Please use this identifier to cite or link to this item: https://hdl.handle.net/2440/23092
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Type: Journal article
Title: Putrefaction and wound dehiscence: a potentially confusing postmortem phenomenon
Author: Byard, R.
Gehl, A.
Anders, S.
Tsokos, M.
Citation: American Journal of Forensic Medicine and Pathology, 2006; 27(1):61-63
Publisher: Lippincott Williams & Wilkins
Issue Date: 2006
ISSN: 0195-7910
1533-404X
Statement of
Responsibility: 
Byard, Roger W.; Gehl, Axel; Anders, Sven; Tsokos, Michael
Abstract: The decomposed body of a 49-year-old man was found at his home address. At autopsy, 3 incised wounds of the lower abdomen and groins were identified, raising the possibility of some form of inflicted injury. Further dissection revealed that the wounds were healing surgical incisions that had been forced open by putrefactive tissue breakdown, swelling, and gas formation. Death was due to ischemic heart disease. Putrefaction is a common problem encountered in forensic practice that may result in considerable distortion and modification of tissues. Unusual skin lesions caused by the disruption and dehiscence of healing surgical wounds may be created by decomposition. This possibility should be considered when symmetrical, cleanly incised wounds are identified.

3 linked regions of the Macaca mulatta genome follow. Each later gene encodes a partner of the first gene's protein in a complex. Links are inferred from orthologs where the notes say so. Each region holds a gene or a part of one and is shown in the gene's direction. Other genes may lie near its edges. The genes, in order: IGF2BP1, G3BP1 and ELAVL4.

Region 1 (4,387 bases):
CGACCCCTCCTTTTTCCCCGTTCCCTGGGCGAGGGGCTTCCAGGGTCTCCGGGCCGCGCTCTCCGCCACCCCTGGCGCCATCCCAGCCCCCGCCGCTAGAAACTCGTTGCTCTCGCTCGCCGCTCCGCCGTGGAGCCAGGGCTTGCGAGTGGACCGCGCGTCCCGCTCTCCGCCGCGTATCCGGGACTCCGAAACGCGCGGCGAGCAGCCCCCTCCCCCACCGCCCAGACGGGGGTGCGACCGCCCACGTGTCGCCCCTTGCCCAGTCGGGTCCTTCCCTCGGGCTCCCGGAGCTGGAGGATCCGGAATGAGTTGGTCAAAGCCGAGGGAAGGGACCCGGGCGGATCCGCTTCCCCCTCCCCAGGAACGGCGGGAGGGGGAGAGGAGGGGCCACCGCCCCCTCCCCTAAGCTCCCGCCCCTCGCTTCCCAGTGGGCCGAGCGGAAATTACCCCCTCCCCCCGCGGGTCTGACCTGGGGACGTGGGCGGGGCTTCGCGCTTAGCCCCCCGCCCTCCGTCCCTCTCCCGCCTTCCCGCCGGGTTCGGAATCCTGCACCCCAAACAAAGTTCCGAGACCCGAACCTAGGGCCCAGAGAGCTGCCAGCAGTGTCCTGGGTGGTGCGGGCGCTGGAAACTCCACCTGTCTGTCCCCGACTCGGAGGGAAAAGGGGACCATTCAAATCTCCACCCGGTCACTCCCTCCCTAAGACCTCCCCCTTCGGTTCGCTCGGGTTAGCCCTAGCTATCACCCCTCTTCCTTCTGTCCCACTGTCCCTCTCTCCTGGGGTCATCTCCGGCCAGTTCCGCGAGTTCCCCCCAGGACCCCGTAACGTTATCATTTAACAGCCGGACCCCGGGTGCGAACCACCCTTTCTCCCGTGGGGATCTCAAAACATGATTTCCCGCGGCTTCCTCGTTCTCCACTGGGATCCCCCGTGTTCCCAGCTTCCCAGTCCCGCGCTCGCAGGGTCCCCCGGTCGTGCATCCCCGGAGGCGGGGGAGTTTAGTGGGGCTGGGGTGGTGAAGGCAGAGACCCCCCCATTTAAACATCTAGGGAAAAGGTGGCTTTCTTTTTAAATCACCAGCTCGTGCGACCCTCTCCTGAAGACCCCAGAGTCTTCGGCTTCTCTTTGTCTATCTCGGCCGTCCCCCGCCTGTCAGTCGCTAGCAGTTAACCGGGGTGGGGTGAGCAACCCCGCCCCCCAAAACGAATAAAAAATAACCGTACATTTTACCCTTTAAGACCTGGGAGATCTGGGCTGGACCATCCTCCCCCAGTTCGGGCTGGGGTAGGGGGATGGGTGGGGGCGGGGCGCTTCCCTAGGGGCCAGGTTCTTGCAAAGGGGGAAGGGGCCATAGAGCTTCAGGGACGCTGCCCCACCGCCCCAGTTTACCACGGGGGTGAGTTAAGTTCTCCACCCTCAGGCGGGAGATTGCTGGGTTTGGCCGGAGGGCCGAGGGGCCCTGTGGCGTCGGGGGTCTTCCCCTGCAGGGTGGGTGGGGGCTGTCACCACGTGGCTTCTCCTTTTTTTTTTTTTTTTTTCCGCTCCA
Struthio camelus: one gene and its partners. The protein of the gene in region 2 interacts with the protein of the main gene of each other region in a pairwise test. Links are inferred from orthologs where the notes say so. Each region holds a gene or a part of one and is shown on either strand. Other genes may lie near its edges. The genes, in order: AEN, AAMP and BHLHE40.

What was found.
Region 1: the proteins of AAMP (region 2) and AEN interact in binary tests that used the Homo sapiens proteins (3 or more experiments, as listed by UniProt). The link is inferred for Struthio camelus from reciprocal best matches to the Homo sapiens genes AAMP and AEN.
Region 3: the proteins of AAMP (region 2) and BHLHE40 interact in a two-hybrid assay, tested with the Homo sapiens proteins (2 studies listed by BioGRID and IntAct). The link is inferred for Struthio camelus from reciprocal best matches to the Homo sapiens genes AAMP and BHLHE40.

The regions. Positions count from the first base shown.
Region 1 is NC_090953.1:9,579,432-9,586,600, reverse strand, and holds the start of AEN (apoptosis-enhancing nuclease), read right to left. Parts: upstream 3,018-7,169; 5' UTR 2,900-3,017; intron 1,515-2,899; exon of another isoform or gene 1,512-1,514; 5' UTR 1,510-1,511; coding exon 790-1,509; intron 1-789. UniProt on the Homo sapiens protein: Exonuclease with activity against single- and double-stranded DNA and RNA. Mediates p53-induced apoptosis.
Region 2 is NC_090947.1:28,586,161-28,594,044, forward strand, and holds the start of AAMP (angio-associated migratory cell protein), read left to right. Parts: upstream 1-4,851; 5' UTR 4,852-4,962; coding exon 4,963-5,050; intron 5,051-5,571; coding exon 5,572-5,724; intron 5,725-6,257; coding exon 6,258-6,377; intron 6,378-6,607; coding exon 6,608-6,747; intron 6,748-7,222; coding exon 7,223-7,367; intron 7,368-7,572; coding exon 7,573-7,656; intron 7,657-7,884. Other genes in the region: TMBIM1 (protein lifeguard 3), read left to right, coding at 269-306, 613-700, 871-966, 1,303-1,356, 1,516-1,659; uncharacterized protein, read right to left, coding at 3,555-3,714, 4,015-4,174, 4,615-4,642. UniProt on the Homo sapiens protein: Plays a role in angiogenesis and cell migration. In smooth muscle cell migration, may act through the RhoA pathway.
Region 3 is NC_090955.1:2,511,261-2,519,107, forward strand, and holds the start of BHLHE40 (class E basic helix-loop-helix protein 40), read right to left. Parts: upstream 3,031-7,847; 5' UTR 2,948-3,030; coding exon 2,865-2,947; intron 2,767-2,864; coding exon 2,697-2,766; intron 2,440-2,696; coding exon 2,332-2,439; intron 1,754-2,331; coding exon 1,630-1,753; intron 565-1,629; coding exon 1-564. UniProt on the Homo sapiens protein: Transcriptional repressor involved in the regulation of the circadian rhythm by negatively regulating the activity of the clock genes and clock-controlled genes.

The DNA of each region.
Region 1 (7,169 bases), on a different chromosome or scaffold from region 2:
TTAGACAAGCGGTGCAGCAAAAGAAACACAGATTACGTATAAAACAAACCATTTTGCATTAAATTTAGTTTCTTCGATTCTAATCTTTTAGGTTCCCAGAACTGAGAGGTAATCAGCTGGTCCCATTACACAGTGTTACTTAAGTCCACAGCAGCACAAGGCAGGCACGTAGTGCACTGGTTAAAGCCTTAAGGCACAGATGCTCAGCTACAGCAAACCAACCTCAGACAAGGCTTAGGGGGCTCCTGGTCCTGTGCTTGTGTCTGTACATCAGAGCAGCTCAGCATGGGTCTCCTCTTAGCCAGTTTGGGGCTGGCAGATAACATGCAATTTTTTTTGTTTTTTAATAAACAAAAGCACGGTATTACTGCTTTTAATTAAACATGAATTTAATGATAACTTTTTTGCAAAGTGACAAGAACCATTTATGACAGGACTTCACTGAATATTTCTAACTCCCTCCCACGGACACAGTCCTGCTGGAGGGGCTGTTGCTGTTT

Keywords: incised wound
mutilation
postmortem change
putrefaction
surgery
DOI: 10.1097/01.paf.0000202708.49030.03
Appears in Collections:Aurora harvest 2
Pathology publications

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